At the dawn of modernity, liberalism emerged as the philosophy of the white male property-owners who challenged monarchical oppression and clerical bigotry. With capitalism now in its dotage, the boosters of neo-liberalism have appropriated this radical heritage to excuse the social and environmental depredations of corrupt governments, fraudulent banks and tax-dodging corporations. By praising political-civil rights to demonise socio-economic rights, these apologists of the American empire have undermined the juridical foundations of both types of citizenship. The defence of liberal democracy against Stalinist tyranny has morphed into the advocacy of neo-liberal oligarchy against plebeian democracy.

At this dangerous moment in the history of humanity, personal freedom is threatened by the intrusive attentions of both authoritarian states and monopolistic businesses. If liberty and democracy are to be enhanced within the Net, what is now required is an energetic public debate over how to construct a new constitutional settlement which nurtures today’s collective forms of digital citizenship. In the virtual world as in real life, people must be confident that not only their personal communications will remain private, but also they can freely express controversial opinions without inhibition. Crucially, these political and civil rights must be combined with socio-economic rights.

The sharing of information over the Net is a premonition of the democratisation of the whole productive process. If they are to contribute to this collaborative endeavour, everyone must have access to the knowledge and technologies which will be used to build the emerging network society. Like its liberal and socialist predecessors, this new dispensation should be guided by its own rules of the game. The creation of a Net Bill of Rights codifies the mutually agreed principles for regulating individuals’ on-line activities in the common interest. By collectively defining a new vision of digital citizenship, this generation can make its own world-historical contribution towards building a truly human civilisation.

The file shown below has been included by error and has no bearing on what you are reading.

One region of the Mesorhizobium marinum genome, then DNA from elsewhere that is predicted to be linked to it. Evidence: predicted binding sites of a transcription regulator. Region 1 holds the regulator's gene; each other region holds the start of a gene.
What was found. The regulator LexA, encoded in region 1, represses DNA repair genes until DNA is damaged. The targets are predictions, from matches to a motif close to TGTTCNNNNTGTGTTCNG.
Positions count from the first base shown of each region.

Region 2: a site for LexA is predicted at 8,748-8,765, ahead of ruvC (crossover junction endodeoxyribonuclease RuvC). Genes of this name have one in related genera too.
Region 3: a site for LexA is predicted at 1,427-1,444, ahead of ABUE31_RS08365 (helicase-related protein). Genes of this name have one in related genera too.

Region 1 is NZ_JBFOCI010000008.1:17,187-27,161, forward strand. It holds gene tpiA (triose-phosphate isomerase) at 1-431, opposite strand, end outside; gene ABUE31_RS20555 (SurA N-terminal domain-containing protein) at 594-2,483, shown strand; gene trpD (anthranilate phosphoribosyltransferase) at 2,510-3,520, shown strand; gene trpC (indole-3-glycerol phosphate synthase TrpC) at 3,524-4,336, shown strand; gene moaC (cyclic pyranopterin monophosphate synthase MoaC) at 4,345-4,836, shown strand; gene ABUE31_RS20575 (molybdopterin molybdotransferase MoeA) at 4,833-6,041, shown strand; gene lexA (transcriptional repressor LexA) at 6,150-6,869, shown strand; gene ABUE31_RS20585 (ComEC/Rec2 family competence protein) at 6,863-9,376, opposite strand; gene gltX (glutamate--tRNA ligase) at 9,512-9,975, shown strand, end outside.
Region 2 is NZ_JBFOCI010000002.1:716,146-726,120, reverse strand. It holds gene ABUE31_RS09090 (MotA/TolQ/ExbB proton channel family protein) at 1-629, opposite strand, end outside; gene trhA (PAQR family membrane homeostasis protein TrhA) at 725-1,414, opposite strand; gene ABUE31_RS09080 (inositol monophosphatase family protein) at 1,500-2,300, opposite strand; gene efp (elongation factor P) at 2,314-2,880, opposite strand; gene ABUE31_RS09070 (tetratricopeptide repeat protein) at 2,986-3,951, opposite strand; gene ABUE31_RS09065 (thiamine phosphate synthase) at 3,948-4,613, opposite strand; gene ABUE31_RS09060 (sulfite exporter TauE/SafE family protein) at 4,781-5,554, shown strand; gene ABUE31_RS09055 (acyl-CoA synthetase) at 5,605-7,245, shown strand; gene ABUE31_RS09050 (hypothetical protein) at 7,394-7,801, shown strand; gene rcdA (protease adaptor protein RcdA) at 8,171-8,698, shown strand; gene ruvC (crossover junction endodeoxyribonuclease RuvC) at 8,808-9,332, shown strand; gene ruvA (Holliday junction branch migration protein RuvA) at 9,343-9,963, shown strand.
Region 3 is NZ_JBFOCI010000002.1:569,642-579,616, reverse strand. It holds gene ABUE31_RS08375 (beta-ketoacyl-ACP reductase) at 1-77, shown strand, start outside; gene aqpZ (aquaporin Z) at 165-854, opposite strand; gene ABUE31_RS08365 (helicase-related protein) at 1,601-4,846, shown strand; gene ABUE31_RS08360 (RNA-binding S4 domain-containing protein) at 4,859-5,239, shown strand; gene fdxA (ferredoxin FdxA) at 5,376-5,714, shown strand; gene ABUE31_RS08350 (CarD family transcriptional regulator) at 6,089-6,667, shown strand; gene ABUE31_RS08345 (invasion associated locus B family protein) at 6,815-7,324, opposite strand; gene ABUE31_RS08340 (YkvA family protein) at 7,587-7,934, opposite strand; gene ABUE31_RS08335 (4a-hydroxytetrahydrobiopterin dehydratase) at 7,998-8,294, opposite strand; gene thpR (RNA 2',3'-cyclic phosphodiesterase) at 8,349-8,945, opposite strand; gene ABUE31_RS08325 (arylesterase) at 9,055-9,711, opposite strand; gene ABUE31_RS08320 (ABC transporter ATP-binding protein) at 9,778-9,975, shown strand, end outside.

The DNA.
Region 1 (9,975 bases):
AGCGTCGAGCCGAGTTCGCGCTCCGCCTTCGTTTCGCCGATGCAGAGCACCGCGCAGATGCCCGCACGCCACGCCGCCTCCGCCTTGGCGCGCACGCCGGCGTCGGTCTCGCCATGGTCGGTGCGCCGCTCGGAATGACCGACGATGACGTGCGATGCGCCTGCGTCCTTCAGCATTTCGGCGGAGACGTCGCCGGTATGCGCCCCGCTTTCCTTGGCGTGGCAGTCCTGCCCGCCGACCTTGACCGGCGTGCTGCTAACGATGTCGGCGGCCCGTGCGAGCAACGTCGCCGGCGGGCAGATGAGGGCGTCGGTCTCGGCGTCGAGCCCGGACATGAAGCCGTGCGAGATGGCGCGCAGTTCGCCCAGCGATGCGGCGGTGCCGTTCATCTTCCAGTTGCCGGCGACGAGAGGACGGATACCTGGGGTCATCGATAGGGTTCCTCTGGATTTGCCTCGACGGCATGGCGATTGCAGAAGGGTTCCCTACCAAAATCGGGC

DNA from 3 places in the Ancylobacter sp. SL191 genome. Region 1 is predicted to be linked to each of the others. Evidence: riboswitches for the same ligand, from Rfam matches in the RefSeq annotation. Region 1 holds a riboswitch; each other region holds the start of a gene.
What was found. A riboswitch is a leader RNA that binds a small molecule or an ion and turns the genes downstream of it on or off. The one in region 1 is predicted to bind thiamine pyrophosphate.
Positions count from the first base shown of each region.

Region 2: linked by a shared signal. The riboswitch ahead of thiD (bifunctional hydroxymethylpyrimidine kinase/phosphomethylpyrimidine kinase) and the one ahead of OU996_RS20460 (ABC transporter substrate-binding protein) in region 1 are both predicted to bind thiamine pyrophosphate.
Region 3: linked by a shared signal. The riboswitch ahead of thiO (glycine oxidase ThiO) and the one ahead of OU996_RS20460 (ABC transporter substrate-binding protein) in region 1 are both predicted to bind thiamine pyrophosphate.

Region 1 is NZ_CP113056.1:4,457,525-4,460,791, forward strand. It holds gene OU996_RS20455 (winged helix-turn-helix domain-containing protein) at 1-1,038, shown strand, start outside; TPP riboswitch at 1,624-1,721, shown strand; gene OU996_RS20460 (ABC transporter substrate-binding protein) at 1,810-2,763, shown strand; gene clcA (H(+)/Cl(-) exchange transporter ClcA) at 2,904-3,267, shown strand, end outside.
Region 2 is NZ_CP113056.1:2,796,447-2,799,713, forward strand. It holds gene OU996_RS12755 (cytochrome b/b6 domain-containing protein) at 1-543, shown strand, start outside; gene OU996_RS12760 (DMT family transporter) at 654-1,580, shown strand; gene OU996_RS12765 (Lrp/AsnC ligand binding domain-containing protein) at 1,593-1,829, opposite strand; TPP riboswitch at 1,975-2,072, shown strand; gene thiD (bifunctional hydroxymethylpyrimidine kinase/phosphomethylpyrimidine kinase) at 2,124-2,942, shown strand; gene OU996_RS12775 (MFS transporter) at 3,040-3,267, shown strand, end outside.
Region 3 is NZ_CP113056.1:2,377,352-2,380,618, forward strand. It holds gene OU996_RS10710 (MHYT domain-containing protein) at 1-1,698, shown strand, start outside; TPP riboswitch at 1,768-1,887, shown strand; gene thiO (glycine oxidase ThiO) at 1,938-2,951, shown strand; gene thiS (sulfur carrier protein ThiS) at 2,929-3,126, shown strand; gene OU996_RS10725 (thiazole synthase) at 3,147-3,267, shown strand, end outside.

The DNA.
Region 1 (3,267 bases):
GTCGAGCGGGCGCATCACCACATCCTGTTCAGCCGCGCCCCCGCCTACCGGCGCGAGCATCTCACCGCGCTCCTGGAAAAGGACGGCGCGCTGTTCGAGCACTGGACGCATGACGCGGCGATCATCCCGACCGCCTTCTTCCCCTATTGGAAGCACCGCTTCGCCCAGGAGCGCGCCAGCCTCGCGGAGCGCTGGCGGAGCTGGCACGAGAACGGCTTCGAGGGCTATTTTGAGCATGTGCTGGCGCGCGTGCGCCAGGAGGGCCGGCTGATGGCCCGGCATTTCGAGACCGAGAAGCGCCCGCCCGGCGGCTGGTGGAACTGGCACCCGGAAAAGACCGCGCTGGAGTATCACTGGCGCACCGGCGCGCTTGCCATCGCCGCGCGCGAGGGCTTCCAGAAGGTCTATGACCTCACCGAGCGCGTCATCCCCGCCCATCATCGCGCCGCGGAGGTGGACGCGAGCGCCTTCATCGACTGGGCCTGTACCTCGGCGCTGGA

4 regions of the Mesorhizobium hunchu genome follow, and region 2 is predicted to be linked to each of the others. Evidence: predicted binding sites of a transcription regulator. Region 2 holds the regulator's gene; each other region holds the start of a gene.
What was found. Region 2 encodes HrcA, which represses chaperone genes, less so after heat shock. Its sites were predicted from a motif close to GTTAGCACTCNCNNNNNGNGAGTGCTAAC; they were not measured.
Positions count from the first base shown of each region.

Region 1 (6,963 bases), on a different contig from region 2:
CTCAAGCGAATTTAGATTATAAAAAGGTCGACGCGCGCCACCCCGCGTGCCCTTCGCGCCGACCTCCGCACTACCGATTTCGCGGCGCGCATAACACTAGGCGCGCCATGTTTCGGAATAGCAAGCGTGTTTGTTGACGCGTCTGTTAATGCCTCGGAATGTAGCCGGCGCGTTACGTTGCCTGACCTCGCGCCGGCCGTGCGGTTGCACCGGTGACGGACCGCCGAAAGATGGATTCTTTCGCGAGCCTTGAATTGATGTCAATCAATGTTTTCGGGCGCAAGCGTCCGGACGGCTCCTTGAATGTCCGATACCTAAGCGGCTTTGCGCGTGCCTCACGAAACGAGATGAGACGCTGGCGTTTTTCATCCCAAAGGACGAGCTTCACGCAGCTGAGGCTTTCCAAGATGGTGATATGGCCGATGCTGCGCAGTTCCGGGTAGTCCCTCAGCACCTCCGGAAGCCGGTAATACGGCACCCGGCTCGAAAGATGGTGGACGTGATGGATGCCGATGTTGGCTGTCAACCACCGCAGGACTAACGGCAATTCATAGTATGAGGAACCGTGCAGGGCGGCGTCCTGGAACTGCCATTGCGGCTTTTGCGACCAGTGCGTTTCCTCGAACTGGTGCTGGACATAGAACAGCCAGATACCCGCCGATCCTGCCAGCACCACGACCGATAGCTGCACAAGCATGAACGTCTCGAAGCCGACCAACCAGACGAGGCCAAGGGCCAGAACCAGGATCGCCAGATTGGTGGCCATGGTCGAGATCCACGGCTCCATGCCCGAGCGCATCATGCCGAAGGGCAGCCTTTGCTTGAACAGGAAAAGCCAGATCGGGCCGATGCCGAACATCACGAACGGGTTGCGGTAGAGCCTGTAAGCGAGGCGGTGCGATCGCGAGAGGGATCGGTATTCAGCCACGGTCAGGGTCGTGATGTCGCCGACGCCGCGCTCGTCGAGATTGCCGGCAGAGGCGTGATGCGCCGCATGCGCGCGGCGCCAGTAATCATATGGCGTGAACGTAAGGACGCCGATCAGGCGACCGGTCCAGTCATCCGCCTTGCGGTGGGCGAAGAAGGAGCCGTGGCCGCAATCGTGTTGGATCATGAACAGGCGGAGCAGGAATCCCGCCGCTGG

The better future must be anticipated in the troubled present. Let’s seize this opportunity to transform our utopian dreams into everyday life!

 

Richard Barbrook,

8th March 2015,

London, England.

About @EvaPascoe

Chair of Cybersalon.org and co-founder of Cyberia Cafe

One comment

  1. Rather than further laws regarding privacy I would like to see small ventures trying to build privacy bottom-up.

    The more and more laws we introduce into that space, the more and more complex it becomes to enter the market. Small businesses can’t afford all the lawyers required to keep up with legal requirements if they get too complex. So: Could it be that a digital declaration of civil rights would favor the bigger businesses in demise of smaller ones?

    And further: Could it not be that such laws would just cement the status quo, keeping big players where they are? We saw an indication of that with Facebook and local social media sites in Germany. The big player could (like Walmart entering new markets) simply take damages (eg. penalties for not sticking to certain privacy laws) in order to gain big and outperform its not so well financed competition. And putting a label like “safe by law” on centralized products like Facebook can be seen as another blow to small start-ups trying to build on our accumulating disappointment.